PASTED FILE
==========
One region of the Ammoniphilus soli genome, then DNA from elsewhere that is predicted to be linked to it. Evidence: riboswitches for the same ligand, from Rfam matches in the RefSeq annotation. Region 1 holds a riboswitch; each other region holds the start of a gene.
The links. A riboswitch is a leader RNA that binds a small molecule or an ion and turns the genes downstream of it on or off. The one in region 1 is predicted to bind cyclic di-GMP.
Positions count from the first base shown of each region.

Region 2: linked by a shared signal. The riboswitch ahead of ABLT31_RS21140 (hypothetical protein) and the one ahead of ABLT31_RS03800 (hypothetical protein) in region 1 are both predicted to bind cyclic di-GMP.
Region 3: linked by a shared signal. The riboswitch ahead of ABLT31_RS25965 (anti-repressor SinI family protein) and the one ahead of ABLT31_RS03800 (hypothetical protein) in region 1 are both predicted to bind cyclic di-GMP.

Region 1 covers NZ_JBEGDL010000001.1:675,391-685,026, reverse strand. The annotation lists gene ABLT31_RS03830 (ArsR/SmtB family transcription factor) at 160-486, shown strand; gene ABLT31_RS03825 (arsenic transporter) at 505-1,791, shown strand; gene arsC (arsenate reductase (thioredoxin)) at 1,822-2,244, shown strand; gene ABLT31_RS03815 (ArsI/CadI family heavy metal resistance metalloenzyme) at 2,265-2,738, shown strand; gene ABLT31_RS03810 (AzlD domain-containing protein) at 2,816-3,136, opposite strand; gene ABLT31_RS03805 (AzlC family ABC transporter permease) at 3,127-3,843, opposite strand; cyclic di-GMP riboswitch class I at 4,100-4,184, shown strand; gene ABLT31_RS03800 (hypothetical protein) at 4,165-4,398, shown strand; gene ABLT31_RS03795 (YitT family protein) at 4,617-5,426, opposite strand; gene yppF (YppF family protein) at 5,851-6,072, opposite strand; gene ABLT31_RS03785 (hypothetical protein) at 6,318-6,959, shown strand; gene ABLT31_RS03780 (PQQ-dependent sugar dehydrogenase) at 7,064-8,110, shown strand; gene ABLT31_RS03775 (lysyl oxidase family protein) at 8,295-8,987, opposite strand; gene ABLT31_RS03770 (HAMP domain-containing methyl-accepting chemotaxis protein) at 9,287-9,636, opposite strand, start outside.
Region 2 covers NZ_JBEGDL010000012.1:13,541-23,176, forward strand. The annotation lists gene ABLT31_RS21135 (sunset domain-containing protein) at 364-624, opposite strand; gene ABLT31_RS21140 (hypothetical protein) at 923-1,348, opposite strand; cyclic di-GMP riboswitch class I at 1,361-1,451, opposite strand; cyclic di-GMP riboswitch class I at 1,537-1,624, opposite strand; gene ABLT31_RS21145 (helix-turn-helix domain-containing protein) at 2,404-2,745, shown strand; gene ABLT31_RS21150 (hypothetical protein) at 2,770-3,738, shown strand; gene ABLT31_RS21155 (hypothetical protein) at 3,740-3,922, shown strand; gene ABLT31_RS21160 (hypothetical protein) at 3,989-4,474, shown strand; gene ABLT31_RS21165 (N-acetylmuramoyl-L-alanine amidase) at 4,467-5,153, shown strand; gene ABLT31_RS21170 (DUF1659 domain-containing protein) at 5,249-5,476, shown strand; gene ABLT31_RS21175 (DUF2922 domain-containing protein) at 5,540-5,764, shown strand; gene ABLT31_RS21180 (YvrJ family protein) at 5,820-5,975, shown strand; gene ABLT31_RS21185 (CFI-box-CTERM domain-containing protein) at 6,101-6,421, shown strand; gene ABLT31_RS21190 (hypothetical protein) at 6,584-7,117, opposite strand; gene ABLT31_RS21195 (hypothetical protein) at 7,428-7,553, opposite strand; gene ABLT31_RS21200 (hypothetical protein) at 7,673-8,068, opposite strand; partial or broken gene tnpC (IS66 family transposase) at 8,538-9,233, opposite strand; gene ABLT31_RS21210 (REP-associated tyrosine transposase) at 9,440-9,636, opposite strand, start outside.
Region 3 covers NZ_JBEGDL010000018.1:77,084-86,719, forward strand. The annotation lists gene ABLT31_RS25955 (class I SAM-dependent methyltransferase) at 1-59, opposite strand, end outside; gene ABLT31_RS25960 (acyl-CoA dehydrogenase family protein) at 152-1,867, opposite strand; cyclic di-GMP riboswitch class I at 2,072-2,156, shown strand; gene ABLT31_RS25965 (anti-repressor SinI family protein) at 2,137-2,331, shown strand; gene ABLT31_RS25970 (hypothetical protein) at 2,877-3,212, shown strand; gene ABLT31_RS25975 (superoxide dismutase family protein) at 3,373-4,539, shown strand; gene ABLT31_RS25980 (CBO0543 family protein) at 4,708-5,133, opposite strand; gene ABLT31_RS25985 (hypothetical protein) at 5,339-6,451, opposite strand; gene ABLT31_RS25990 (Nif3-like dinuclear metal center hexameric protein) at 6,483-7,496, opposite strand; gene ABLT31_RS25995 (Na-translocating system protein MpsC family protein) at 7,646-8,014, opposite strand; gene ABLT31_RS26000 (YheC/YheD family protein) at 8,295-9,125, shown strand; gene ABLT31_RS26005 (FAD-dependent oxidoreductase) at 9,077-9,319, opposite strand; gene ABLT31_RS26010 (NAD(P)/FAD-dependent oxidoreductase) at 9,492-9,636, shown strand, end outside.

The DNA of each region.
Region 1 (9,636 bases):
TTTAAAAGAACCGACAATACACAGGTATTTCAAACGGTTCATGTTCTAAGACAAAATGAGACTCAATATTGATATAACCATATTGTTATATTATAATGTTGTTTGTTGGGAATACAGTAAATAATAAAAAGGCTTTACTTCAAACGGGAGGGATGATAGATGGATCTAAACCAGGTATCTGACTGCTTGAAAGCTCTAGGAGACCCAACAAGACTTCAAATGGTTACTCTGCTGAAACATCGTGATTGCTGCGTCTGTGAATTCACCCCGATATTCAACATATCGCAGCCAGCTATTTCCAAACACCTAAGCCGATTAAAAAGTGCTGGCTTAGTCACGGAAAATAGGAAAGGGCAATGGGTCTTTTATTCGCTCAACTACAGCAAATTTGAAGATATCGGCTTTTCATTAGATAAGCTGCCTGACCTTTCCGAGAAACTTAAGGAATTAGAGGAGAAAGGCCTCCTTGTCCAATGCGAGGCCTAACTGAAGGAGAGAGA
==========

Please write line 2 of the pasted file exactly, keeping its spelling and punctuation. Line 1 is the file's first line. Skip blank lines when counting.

The links. A riboswitch is a leader RNA that binds a small molecule or an ion and turns the genes downstream of it on or off. The one in region 1 is predicted to bind cyclic di-GMP.